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3.3: Exponential Generating Functions

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    There are other ways that a function might be said to generate a sequence, other than as what we have called a generating function. For example, \[ e^x = \sum_{n=0}^\infty {1\over n!} x^n \nonumber\] is the generating function for the sequence \(1,1,{1\over2}, {1\over 3!},\ldots\). But if we write the sum as

    \[ e^x = \sum_{n=0}^\infty 1\cdot {x^n\over n!},\nonumber \]

    considering the \(n!\) to be part of the expression \(x^n/n!\), we might think of this same function as generating the sequence \(1,1,1,\ldots\), interpreting 1 as the coefficient of \(x^n/n!\). This is not a very interesting sequence, of course, but this idea can often prove fruitful. If \[ f(x) = \sum_{n=0}^\infty a_n {x^n\over n!}, \nonumber\] we say that \(f(x)\) is the exponential generating function for \(a_0,a_1,a_2,\ldots\).

    Example \(\PageIndex{1}\)

    Find an exponential generating function for the number of permutations with repetition of length \(n\) of the set \(\{a,b,c\}\), in which there are an odd number of \(a\,\)s, an even number of \(b\,\)s, and any number of \(c\,\)s.


    For a fixed \(n\) and fixed numbers of the letters, we already know how to do this. For example, if we have 3 \(a\,\)s, 4 \(b\,\)s, and 2 \(c\,\)s, there are \({9\choose 3\;4\;5}\) such permutations. Now consider the following function: \[ \sum_{i=0}^\infty {x^{2i+1}\over (2i+1)!} \sum_{i=0}^\infty {x^{2i}\over (2i)!} \sum_{i=0}^\infty {x^{i}\over i!}. \nonumber\] What is the coefficient of \(x^9/9!\) in this product? One way to get an \(x^9\) term is \[ {x^3\over 3!}{x^4\over 4!}{x^2\over 2!}={9!\over 3!\;4!\;2!}{x^9\over 9!} ={9\choose 3\;4\;5}{x^9\over 9!}. \nonumber\] That is, this one term counts the number of permutations in which there are 3 \(a\,\)s, 4 \(b\,\)s, and 2 \(c\,\)s. The ultimate coefficient of \(x^9/9!\) will be the sum of many such terms, counting the contributions of all possible choices of an odd number of \(a\,\)s, an even number of \(b\,\)s, and any number of \(c\,\)s.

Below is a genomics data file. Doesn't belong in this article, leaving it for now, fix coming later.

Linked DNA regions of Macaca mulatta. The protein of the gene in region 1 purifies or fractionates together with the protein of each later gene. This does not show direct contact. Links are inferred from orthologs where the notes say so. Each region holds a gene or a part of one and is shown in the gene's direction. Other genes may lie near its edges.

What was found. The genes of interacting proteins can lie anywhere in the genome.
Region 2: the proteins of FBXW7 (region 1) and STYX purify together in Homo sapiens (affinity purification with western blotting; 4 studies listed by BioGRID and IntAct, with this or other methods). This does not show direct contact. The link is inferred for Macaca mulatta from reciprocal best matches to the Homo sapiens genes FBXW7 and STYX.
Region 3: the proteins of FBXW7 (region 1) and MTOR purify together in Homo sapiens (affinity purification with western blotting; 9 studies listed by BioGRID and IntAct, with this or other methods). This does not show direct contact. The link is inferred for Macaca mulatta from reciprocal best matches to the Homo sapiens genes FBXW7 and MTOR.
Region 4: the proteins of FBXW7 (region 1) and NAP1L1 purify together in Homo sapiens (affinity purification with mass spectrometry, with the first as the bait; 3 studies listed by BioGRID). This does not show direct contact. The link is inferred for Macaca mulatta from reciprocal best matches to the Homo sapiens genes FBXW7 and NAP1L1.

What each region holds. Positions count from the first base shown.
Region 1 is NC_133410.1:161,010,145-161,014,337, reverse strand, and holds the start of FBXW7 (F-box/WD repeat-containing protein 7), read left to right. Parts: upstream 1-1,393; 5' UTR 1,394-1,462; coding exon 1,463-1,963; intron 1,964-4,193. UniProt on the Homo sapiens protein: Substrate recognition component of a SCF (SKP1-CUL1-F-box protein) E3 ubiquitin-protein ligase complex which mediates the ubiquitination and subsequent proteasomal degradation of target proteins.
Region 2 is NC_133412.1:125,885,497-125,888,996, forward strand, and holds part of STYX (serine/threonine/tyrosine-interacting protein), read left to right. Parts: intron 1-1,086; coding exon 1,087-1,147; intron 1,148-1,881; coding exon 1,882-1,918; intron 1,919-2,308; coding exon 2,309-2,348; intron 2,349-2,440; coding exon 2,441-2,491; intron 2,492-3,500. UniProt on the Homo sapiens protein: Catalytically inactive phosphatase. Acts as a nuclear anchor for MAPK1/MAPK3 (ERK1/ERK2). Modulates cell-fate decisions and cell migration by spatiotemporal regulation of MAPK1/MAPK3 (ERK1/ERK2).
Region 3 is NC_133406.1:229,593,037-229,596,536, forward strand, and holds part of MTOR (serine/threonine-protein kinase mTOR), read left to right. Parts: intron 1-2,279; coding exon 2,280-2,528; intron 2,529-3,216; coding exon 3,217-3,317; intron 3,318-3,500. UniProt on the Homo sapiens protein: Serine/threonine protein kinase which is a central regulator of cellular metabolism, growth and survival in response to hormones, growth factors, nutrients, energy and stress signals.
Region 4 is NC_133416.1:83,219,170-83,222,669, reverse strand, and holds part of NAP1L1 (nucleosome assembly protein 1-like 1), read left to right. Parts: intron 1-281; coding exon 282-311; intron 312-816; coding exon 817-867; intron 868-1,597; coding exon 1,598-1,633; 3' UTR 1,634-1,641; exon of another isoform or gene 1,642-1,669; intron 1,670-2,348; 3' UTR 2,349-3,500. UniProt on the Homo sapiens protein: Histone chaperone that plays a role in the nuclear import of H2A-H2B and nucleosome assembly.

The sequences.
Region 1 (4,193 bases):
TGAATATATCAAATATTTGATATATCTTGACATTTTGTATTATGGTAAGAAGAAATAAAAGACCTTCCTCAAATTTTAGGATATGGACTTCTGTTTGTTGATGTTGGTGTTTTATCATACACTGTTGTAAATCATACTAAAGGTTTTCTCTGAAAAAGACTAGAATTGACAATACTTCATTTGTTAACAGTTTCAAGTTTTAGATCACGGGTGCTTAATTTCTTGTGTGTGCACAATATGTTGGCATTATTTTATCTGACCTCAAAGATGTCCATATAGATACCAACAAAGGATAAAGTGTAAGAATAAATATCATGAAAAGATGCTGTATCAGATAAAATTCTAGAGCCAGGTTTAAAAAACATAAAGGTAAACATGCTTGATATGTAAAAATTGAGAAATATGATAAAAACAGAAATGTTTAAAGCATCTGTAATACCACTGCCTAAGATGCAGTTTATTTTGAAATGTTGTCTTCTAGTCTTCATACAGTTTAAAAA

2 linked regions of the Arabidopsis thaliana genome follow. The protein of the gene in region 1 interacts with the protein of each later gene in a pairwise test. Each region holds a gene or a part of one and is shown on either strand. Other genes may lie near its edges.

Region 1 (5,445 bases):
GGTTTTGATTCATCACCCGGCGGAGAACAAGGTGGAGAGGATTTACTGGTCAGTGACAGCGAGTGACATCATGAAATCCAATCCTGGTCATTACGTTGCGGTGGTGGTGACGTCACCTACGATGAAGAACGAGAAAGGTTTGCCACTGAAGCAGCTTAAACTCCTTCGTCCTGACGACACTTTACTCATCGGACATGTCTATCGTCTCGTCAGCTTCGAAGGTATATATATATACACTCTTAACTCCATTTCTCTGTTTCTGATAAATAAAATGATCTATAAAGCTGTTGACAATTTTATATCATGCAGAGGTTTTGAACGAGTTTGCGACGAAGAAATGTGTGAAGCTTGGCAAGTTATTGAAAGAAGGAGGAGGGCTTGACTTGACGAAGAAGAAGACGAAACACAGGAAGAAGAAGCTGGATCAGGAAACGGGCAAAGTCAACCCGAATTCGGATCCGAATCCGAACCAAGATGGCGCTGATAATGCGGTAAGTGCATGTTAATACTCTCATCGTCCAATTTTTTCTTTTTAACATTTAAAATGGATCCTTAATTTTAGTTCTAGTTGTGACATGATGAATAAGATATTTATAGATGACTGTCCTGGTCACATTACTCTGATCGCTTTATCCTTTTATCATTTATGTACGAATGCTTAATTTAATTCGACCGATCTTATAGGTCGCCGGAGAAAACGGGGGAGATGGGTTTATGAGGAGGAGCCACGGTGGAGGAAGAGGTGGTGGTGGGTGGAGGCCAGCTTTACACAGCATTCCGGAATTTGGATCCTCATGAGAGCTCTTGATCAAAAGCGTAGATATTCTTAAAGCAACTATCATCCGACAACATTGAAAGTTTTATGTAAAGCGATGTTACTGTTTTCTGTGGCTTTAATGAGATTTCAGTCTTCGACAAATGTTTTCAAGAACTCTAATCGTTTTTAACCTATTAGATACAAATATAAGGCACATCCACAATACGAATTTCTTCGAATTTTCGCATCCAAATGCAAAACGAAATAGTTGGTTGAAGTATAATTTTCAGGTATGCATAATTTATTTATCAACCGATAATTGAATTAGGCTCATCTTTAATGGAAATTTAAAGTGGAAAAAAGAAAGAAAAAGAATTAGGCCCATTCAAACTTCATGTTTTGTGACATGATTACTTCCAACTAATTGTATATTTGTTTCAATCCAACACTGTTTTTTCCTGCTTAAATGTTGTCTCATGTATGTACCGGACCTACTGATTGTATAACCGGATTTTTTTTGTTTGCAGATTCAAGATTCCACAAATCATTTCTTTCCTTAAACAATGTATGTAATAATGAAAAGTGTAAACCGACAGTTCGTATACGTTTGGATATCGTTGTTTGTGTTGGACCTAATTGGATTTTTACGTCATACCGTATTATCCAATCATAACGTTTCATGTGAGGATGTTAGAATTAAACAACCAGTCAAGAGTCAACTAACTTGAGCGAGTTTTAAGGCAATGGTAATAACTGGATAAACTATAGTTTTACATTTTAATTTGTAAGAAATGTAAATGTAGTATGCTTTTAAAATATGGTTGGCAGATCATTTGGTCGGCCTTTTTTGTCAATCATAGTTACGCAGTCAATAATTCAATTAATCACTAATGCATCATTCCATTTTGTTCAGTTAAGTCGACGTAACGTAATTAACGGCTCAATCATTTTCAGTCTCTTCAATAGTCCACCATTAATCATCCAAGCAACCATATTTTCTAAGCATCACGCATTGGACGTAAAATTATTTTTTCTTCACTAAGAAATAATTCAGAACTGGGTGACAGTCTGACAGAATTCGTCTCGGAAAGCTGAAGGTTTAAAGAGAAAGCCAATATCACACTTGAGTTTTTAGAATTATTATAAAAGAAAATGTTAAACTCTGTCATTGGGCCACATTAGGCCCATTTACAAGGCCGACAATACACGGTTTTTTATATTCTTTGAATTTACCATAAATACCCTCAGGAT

Now we notice that \( \sum_{i=0}^\infty {x^{i}\over i!}=e^x\), and that the other two sums are closely related to this. A little thought leads to \[ e^x + e^{-x} = \sum_{i=0}^\infty {x^{i}\over i!} + \sum_{i=0}^\infty {(-x)^{i}\over i!} = \sum_{i=0}^\infty {x^i + (-x)^i\over i!}. \nonumber\] Now \(x^i+(-x)^i\) is \(2x^i\) when \(i\) is even, and \(0\) when \(x\) is odd. Thus \[ e^x + e^{-x} = \sum_{i=0}^\infty {2x^{2i}\over (2i)!}, \nonumber\] so that \[ \sum_{i=0}^\infty {x^{2i}\over (2i)!} = {e^x+e^{-x}\over 2}. \nonumber\] A similar manipulation shows that \[ \sum_{i=0}^\infty {x^{2i+1}\over (2i+1)!} = {e^x-e^{-x}\over 2}. \nonumber\] Thus, the generating function we seek is \[ {e^x-e^{-x}\over 2}{e^x+e^{-x}\over 2} e^x= {1\over 4}(e^x-e^{-x})(e^x+e^{-x})e^x = {1\over 4}(e^{3x}-e^{-x}). \nonumber\] Notice the similarity to Example 3.2.4.

    Contributors and Attributions


    This page titled 3.3: Exponential Generating Functions is shared under a CC BY-NC-SA 3.0 license and was authored, remixed, and/or curated by David Guichard.

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